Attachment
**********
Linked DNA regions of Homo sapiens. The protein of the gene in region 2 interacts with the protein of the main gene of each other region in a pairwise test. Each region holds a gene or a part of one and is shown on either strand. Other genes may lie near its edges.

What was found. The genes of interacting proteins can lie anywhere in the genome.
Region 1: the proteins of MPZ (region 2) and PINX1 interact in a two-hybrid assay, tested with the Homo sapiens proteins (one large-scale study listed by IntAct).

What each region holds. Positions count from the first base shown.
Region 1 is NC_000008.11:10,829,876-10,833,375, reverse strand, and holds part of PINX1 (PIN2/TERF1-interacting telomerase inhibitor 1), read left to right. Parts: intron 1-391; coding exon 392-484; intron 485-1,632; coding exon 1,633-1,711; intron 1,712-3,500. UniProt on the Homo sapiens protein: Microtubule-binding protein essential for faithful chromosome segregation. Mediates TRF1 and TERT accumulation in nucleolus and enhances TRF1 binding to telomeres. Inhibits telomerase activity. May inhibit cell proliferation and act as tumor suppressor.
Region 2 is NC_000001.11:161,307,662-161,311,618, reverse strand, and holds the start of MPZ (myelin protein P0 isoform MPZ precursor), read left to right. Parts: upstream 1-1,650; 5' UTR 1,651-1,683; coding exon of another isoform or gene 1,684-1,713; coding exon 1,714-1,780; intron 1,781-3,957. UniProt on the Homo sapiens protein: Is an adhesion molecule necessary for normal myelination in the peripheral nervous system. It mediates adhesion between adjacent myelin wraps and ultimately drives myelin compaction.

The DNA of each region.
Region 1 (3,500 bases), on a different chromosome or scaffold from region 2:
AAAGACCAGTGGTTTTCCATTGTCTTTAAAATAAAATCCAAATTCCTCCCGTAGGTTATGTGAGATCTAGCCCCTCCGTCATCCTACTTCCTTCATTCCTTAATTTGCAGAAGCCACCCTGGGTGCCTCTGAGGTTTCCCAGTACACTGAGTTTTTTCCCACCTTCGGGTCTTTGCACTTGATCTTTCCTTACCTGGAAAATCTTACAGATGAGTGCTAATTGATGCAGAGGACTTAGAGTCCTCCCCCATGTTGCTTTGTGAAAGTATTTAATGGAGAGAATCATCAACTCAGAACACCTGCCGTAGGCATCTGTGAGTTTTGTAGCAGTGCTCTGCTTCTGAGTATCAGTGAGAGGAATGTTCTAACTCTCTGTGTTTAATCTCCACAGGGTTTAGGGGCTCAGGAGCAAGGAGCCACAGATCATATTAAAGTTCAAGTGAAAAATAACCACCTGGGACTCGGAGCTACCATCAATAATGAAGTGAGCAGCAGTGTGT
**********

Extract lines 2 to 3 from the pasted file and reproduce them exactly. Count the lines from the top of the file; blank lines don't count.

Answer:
What was found. The genes of interacting proteins can lie anywhere in the genome.
Region 1: the proteins of MPZ (region 2) and PINX1 interact in a two-hybrid assay, tested with the Homo sapiens proteins (one large-scale study listed by IntAct).